International Day Against Homophobia, Transphobia, and Biphobia


May 17 was International Day Against Homophobia, Transphobia, and Biphobia. It marked the day in 1990 when the World Health Organization removed homosexuality from its list of mental disorders. This global celebration of sexual and gender diversity was created to draw the attention of policymakers, opinion leaders, social movements, the public, and the media to the violence and discrimination experienced by LGBTQ+ people internationally.

The International Day Against Homophobia, Transphobia, and Biphobia is not an isolated campaign, rather a movement where everyone can take action. This growing international movement is challenging the discrimination, harassment and exclusion experienced by LGBTQ+ people world-wide. This year, CSC’s Positive Space Committee would like to take the opportunity to talk about the effect that stigma can have on the LGBTQ+ community and to remind our colleagues that through our collective efforts, we can help make CSC a safe and welcoming place for everyone.

Although homosexuality is no longer considered a mental disorder, there has been increased recognition of the negative effects of stigma and discrimination related to sexual orientation and gender identity or expression on the mental well-being of sexual and gender minorities. This is often referred to as ‘minority stress’, a term used to describe the mental health consequences of stigmatisation, social exclusion, discrimination, and harassment of minority groups. Minority stress also expresses itself through self-stigma, whereby individuals subject to discrimination buy into the negative stereotypes associated with them, negatively impacting self-acceptance, self-perception, self-efficacy, self-esteem, and self-confidence.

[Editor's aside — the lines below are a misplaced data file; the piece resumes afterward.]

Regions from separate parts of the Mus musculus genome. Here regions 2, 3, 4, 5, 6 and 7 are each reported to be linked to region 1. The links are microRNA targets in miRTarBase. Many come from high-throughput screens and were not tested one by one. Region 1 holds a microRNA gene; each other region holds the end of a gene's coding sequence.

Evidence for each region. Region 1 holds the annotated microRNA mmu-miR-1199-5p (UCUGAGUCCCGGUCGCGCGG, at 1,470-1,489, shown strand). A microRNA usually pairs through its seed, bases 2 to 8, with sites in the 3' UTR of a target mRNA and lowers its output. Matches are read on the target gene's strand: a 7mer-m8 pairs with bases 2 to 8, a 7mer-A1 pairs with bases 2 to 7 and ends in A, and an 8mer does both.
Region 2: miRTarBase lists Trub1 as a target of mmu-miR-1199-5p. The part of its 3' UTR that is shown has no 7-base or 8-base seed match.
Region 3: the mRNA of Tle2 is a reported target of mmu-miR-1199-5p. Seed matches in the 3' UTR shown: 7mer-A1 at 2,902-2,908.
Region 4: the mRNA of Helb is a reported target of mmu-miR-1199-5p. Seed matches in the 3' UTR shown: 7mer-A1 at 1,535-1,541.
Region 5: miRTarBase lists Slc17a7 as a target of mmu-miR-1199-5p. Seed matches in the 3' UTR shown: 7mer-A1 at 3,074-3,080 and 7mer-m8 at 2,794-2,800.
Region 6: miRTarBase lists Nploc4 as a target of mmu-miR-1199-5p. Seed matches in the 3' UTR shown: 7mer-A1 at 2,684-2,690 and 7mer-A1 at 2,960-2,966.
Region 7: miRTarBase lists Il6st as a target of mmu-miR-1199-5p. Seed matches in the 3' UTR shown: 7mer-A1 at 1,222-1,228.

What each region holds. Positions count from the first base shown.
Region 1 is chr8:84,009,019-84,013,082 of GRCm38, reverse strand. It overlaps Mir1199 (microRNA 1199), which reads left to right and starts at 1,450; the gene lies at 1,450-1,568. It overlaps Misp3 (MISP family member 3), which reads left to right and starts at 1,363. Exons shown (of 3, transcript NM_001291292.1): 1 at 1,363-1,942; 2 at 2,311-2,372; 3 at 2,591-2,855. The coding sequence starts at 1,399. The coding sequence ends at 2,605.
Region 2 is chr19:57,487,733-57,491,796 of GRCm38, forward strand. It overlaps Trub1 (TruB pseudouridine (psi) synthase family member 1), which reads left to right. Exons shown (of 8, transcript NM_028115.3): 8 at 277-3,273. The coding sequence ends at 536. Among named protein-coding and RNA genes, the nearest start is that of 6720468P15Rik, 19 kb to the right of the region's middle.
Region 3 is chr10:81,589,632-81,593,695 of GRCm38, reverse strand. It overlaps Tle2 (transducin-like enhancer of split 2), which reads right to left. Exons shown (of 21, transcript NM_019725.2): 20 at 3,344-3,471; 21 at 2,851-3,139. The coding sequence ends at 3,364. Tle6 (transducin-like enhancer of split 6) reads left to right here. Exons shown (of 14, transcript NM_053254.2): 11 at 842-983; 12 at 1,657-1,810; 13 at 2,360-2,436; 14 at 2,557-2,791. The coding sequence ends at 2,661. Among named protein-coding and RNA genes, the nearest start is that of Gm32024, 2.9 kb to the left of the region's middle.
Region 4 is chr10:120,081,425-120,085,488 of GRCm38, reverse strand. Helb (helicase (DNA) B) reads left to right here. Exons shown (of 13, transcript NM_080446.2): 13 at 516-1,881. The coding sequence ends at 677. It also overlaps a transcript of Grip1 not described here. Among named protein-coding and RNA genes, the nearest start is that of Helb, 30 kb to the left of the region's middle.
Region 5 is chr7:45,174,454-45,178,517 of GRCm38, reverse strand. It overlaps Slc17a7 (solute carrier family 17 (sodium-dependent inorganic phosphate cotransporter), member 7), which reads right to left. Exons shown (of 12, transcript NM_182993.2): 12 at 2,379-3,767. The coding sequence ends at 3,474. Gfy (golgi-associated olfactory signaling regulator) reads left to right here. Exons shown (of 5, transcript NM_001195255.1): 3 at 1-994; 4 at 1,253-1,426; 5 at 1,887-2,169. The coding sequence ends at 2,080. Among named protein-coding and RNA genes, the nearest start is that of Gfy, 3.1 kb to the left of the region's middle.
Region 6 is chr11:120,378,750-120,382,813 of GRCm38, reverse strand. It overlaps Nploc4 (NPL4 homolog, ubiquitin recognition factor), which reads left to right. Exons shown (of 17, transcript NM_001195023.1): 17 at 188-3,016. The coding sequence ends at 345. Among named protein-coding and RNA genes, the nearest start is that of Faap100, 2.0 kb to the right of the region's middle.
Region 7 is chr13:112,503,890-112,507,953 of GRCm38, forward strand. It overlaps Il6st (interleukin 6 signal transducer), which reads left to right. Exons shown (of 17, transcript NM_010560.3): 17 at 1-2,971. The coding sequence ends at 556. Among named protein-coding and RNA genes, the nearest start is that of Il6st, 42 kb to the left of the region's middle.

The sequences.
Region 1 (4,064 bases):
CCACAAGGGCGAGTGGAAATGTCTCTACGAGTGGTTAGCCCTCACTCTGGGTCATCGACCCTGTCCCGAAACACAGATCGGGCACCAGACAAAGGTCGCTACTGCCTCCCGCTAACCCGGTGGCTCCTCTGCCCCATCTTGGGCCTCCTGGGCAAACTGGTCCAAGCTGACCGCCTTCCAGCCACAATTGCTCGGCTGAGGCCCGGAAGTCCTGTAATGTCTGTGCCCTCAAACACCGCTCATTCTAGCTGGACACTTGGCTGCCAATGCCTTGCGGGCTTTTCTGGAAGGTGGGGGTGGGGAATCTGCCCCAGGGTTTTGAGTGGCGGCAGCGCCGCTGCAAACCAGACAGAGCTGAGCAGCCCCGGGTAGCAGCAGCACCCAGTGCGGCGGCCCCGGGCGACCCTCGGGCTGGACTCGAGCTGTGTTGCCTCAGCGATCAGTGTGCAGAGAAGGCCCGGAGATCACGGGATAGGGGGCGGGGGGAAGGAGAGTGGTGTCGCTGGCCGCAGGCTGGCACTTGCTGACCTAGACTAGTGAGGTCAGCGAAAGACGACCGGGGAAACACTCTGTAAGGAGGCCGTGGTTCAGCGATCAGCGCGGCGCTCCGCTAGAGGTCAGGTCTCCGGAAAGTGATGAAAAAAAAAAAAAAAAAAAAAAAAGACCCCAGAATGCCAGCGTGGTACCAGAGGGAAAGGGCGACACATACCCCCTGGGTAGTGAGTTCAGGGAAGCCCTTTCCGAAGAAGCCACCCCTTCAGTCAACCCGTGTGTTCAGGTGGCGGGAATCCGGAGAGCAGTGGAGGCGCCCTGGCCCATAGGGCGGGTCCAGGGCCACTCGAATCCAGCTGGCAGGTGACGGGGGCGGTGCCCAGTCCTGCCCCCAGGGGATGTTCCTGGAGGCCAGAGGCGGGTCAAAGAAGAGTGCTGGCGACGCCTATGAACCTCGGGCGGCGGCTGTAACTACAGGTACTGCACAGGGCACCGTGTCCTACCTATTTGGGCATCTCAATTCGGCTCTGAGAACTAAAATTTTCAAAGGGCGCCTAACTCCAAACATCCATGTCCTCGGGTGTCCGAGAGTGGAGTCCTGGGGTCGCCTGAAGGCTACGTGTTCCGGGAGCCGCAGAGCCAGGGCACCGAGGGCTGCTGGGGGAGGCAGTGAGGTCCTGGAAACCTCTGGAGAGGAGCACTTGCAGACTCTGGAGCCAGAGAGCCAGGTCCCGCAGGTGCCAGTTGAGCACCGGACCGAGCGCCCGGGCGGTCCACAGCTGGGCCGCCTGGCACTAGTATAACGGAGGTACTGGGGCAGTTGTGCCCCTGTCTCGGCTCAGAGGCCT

For gender identity, the stigma is even more complicated. Globally, most medical professionals still consider trans identities to be linked to mental disorders. “Gender identity disorder” (GID) or equivalent mental health diagnoses are mandatory in almost all countries for trans people to access gender affirming treatment and diagnoses. Keeping this diagnosis within the mental health category contributes to the continuing stigmatization and social exclusion of trans people.

The goal of the Positive Space Committee is to assist in building an inclusive, respectful and welcoming work environment for all. The committee reflects this by recognizing and valuing the dignity, rights, and contributions of all employees. It is a peer-based education and support program designed to increase acceptance for and inclusion of lesbian, gay, bisexual, transgender, intersex, queer, and questioning (LGBTQ+) people. 

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